When Warren Buffett speaks, we Fools love to listen. After all, with so many different stock-picking systems out there, it's useful to know exactly what the Oracle himself looks for in a purchase.

In the 1992 Berkshire Hathaway Annual report, for example, Buffett shared this extra-golden nugget of investment wisdom: "The best business to own is one that -- over an extended period -- can employ large amounts of incremental capital at very high rates of return." Simple, right?

In today's info-overloaded financial world, it's easy for investors to forget that companies exist for one basic purpose: to take money from investors and earn a return on it.

It only makes sense, then, to focus our stock search on the best businesses, the ones that generate the highest rates of return.

Return on CAPS
With the help of our Motley Fool CAPS community, I'll attempt to unearth Foolishly loved companies that consistently compound wealth at exceptional clips. In addition to having trailing three-year average returns on capital (ROC) of more than 20%, these stocks have received a four- or five-star rating (out of five) in our database:

So, without further ado:


ROC (Average, Past 3 Years


CAPS Rating

Western Union (NYSE: WU)


Data processing and outsourced services


Fluor (NYSE: FLR)


Construction and engineering


Joy Global (Nasdaq: JOYG)


Farm and construction machinery


Colgate-Palmolive (NYSE: CL)


Household products


GlaxoSmithKline (NYSE: GSK)




Data from Capital IQ, a division of Standard & Poor's, and Motley Fool CAPS.

Of course, don't hurry out and buy these stocks just yet. You'll need to conduct some due diligence of your own, considering things like valuation, management quality, and whether its competitive advantages are durable enough to continue posting remarkable returns.

With that said, let me help you get started on one in particular.

Pass the cash
It's tough to find an investment that has it all. But as an undisputed industry champion with rock-solid financials, attractive growth opportunities, and a reasonable entry point to boot, money transfer giant Western Union comes pretty darn close.

"Here's Western Union's business model in a nutshell," explains CAPS member dudemonkey. "You go to [Western Union] and give them money. They then turn around and give someone else LESS MONEY. Multiply that by [400,000] locations worldwide and you'll see why I like this business."

The numbers don't lie. Western Union's scale allows it to post operating margins that are as much as double that of rivals like MoneyGram International (NYSE: MGI) and Global Payments (NYSE: GPN). But more importantly, that dominance translates into gobs of free cash flow, which management has consistently used in shareholder-friendly ways.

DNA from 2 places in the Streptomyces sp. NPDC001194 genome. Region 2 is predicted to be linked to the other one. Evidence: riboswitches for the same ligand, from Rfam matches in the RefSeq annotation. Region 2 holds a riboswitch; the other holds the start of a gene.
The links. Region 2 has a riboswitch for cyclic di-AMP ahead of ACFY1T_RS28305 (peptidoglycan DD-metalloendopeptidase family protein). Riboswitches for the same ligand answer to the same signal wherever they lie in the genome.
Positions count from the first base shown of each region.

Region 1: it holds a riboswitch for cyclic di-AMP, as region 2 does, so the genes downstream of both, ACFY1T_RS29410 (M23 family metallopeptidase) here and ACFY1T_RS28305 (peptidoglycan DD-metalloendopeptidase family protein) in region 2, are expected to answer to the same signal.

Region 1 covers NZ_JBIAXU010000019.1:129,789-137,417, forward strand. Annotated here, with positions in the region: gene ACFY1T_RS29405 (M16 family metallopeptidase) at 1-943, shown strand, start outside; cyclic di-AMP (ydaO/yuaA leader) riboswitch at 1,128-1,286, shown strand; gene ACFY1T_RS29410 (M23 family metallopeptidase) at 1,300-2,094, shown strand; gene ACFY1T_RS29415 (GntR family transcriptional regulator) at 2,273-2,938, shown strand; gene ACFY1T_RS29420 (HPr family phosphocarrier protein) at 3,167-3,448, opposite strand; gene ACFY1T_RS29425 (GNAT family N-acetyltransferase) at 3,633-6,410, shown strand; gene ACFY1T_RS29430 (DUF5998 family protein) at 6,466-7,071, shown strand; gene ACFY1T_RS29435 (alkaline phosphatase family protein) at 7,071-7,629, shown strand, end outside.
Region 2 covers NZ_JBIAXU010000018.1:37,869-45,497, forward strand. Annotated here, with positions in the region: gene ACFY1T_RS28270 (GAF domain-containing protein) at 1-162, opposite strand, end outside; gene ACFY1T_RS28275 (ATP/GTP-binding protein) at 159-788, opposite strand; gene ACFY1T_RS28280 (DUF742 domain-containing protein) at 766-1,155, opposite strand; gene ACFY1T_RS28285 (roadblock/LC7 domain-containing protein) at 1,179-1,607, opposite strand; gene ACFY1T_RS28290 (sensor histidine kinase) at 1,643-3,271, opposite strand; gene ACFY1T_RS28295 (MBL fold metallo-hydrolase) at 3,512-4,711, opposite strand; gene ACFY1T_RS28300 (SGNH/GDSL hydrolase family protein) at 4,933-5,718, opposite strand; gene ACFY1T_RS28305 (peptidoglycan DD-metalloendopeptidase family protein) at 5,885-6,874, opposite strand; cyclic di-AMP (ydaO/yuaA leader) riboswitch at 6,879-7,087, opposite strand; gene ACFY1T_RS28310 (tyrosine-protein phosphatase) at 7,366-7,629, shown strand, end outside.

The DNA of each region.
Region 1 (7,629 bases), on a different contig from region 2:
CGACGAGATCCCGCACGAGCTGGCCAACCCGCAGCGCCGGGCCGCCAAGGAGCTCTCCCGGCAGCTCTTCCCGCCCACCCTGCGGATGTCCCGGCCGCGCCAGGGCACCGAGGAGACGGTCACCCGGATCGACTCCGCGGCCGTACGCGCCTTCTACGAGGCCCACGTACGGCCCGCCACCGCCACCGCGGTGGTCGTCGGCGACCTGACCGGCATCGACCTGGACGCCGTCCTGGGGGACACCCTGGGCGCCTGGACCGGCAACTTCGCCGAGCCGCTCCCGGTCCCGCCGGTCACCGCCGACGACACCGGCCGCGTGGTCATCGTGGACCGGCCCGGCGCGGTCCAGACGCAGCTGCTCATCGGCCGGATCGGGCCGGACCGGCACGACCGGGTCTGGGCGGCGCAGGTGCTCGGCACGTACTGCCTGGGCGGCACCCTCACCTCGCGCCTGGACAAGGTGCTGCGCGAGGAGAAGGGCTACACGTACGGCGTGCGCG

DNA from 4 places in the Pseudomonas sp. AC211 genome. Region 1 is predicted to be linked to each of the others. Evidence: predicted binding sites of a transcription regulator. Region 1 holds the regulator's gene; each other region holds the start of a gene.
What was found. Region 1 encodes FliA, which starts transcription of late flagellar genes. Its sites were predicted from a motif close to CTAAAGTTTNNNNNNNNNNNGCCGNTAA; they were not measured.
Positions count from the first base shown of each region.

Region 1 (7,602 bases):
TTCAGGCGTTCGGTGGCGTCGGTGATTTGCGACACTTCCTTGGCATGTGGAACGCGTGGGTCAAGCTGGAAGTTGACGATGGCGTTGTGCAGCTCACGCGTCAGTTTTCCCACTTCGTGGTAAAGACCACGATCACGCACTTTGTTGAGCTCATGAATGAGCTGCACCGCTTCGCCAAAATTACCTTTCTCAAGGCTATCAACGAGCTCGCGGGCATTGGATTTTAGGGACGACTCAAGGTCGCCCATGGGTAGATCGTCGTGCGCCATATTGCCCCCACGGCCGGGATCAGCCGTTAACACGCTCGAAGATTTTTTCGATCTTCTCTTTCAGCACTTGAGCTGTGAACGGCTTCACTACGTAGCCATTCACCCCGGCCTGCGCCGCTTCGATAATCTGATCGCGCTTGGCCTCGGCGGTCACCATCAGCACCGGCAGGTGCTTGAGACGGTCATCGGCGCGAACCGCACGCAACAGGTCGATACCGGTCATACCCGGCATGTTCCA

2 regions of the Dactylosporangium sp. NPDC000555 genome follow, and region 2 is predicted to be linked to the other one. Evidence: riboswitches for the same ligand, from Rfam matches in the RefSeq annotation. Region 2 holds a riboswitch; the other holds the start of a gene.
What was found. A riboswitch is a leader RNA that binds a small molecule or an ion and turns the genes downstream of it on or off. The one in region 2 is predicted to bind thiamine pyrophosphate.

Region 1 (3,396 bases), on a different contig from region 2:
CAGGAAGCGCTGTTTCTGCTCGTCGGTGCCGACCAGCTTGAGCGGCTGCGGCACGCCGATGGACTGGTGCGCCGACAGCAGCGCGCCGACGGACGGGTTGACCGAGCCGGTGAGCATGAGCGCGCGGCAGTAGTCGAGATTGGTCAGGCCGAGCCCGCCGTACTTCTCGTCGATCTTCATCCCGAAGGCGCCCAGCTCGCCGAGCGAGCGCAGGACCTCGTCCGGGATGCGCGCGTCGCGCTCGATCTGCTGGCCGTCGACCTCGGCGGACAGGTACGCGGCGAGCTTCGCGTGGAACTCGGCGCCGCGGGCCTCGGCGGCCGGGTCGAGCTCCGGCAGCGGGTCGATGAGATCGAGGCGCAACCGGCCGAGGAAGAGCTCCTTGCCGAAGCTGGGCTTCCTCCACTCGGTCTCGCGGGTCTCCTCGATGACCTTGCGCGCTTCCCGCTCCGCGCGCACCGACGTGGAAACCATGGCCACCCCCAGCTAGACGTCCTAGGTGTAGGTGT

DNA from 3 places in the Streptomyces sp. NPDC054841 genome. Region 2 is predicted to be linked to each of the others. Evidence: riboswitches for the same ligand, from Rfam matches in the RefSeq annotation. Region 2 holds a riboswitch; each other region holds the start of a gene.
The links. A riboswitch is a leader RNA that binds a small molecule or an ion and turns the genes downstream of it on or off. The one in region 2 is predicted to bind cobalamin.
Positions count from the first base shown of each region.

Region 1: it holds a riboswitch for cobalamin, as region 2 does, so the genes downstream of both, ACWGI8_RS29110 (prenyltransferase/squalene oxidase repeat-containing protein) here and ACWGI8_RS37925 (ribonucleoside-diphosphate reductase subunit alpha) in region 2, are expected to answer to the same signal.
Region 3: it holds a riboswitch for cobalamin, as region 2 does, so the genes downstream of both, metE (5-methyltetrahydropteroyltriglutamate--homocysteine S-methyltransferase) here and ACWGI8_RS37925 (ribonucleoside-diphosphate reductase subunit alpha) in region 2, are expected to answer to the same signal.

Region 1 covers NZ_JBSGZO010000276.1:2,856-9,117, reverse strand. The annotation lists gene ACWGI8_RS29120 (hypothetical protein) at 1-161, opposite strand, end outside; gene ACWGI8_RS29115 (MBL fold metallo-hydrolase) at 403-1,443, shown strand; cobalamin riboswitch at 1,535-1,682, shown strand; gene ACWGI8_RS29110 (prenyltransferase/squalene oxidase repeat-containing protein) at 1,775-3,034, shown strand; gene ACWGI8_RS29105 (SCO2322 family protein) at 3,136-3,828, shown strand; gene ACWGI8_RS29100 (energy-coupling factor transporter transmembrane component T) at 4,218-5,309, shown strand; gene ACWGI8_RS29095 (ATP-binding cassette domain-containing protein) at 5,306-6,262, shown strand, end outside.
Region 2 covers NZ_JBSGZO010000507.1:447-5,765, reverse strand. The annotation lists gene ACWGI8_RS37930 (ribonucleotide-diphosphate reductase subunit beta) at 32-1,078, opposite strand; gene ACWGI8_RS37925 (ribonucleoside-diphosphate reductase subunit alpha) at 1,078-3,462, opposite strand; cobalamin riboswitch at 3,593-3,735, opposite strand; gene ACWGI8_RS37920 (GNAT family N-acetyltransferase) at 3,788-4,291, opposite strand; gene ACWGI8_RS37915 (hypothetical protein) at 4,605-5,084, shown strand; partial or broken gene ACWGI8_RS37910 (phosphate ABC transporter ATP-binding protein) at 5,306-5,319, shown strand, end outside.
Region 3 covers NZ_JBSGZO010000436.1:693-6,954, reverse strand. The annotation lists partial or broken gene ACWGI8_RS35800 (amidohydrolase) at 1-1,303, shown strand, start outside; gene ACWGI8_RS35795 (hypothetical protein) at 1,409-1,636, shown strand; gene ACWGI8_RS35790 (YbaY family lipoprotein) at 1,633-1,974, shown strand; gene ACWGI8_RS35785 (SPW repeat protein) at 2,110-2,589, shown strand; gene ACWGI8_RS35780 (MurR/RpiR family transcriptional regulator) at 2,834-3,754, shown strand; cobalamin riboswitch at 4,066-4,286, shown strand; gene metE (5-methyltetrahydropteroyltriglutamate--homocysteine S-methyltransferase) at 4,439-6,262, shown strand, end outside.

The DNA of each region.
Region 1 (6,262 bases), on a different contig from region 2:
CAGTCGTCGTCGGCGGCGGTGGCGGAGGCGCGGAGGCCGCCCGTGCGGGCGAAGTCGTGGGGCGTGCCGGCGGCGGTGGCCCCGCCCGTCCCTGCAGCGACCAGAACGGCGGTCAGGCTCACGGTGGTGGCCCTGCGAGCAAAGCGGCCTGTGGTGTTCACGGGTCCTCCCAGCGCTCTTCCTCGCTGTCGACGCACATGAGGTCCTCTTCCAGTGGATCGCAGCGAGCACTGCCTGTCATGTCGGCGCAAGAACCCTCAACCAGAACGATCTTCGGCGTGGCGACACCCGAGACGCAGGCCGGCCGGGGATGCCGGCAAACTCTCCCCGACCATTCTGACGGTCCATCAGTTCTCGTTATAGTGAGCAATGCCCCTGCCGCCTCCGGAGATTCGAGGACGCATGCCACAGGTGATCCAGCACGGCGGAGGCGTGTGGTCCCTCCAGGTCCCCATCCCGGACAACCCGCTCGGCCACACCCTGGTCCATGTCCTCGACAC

It's no surprise, then, that the stock is also a hit among our more income-oriented members.

"Western Union is the first brand you think of when you want to transfer money," says diversey. "My hope is that this is a long term hold and that the dividend continues to grow. Mmmm, dividends are tasty."

Of course, Western Union certainly has its risks. 2009 revenue fell 4% compared to 2008, reflecting weak demand in the Americas, so the business isn't exactly recession-proof. However, the stock's relatively weak year-to-date price performance might be providing a margin of safety to make those risks worth it.

At a forward P/E of 14, it's at least worth considering.

"I do not know why the stock suddenly fell from 19, but I do know that [Western Union] isn't willing to give up easily," wrote xjp83x last month. "This company has been successful in its business for the past how many ever years and I doubt the management will overlook any pitfalls it might face. Very undervalued indeed."

The best is yet to come
Businesses that invest in products and services at high rates of return are, quite simply, the best ones to be in. To gain a better feel for the ideas mentioned above, or to pan for even more highly rated, high-return businesses, join Motley Fool CAPS today.

It's absolutely free -- one of the most attractive returns on capital you'll find anywhere.

Fool contributor Brian Pacampara owns no position in any of the companies mentioned. Western Union is a Motley Fool Inside Value and Stock Advisor selection, and Motley Fool Options has recommended a write covered calls position on it. The Fool owns shares of Glaxo. The Fool's disclosure policy is never ever bested.